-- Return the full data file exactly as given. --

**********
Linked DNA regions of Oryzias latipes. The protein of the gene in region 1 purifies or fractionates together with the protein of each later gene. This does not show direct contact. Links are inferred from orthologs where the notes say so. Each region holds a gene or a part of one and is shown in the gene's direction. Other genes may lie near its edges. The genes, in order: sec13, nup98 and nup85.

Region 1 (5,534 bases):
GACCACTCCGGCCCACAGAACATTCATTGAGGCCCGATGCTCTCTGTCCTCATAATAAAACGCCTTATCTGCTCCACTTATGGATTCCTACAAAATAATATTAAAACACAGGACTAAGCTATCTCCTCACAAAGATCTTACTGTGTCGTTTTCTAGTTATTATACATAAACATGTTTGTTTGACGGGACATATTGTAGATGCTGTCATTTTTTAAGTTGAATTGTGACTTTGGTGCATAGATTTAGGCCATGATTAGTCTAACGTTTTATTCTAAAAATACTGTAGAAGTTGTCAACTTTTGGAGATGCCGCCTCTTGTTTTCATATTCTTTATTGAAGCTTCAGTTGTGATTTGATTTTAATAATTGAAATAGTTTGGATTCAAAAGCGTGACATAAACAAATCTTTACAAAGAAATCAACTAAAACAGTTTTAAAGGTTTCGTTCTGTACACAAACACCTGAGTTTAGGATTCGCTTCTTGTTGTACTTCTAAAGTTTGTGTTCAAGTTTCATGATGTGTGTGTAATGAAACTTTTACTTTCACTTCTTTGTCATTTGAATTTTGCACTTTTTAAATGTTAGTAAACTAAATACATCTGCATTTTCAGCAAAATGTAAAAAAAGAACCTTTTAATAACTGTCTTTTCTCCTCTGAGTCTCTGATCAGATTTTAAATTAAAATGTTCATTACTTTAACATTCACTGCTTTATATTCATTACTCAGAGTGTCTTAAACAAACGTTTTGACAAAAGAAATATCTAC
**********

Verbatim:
Linked DNA regions of Oryzias latipes. The protein of the gene in region 1 purifies or fractionates together with the protein of each later gene. This does not show direct contact. Links are inferred from orthologs where the notes say so. Each region holds a gene or a part of one and is shown in the gene's direction. Other genes may lie near its edges. The genes, in order: sec13, nup98 and nup85.

Region 1 (5,534 bases):
GACCACTCCGGCCCACAGAACATTCATTGAGGCCCGATGCTCTCTGTCCTCATAATAAAACGCCTTATCTGCTCCACTTATGGATTCCTACAAAATAATATTAAAACACAGGACTAAGCTATCTCCTCACAAAGATCTTACTGTGTCGTTTTCTAGTTATTATACATAAACATGTTTGTTTGACGGGACATATTGTAGATGCTGTCATTTTTTAAGTTGAATTGTGACTTTGGTGCATAGATTTAGGCCATGATTAGTCTAACGTTTTATTCTAAAAATACTGTAGAAGTTGTCAACTTTTGGAGATGCCGCCTCTTGTTTTCATATTCTTTATTGAAGCTTCAGTTGTGATTTGATTTTAATAATTGAAATAGTTTGGATTCAAAAGCGTGACATAAACAAATCTTTACAAAGAAATCAACTAAAACAGTTTTAAAGGTTTCGTTCTGTACACAAACACCTGAGTTTAGGATTCGCTTCTTGTTGTACTTCTAAAGTTTGTGTTCAAGTTTCATGATGTGTGTGTAATGAAACTTTTACTTTCACTTCTTTGTCATTTGAATTTTGCACTTTTTAAATGTTAGTAAACTAAATACATCTGCATTTTCAGCAAAATGTAAAAAAAGAACCTTTTAATAACTGTCTTTTCTCCTCTGAGTCTCTGATCAGATTTTAAATTAAAATGTTCATTACTTTAACATTCACTGCTTTATATTCATTACTCAGAGTGTCTTAAACAAACGTTTTGACAAAAGAAATATCTAC